OP, is there anything else eating your budget big time besides the car??
 
Old 12-11-2017, 04:24 AM
 
5,688 posts, read 6,216,507 times
Reputation: 4452
Quote:
Originally Posted by Shazzy1228 View Post
Are you willing to downsize in your new city? Maybe start with a small apartment or studio. Are you ok with that? That may enable you to move, with a job, and manage your car payment. Also, are you saving? I'm assuming you are smart enough to do so. Save more aggressively. You are getting to an age where you need to live and be happy for you. Its sets the stage for everything else. If you wait longer, you may get comfortable or accept your fate. I have seen people get too comfortable and complacent. By the time they finally snap out of it, its twice as hard to make changes. You are 32! Gonna blink and be 35, 36 and it may get worse.
I agree.
 
Old 12-11-2017, 07:41 AM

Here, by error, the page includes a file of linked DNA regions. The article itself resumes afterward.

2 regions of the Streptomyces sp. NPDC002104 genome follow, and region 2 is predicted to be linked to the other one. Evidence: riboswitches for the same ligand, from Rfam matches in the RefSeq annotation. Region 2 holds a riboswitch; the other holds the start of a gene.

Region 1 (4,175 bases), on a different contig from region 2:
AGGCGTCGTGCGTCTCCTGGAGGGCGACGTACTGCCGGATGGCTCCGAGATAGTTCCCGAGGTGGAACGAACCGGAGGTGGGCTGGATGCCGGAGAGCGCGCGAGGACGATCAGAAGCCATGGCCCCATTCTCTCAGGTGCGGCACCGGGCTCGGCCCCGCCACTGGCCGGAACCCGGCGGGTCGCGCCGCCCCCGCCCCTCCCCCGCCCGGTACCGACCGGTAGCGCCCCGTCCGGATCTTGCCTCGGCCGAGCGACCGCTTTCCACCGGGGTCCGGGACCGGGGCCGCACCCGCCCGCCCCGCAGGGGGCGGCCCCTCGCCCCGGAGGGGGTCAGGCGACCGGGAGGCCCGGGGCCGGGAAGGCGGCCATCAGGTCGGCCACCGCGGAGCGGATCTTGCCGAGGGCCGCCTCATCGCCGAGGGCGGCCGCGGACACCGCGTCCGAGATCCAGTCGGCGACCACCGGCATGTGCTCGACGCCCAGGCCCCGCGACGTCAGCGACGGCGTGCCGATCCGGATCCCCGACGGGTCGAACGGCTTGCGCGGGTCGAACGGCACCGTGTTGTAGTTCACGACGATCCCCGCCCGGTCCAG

760 posts, read 427,180 times
Reputation: 2925
I was in your situation once. I wanted to move to another state but did not have a job lined up because the kind of work I did - employers would not consider even interviewing someone that wasn't a local. I also had a car payment, not a lot of money in the bank, AND 2 pets to take with me.

I saved up enough to make 1 month's car payment in advance, and combined that with taking a 1 month "payment holiday" from the loan. The credit unions where I've had car loans offered this skip a payment one time a year, usually in the summer or at the end of the year. No car payment, but you did accrue the interest during that month ($5). If your loan holder will do this, it could be your ace in the hole. So then I had 2 months of no car payments when I moved. This was essential to my plan because no way could I afford the car payments during the move.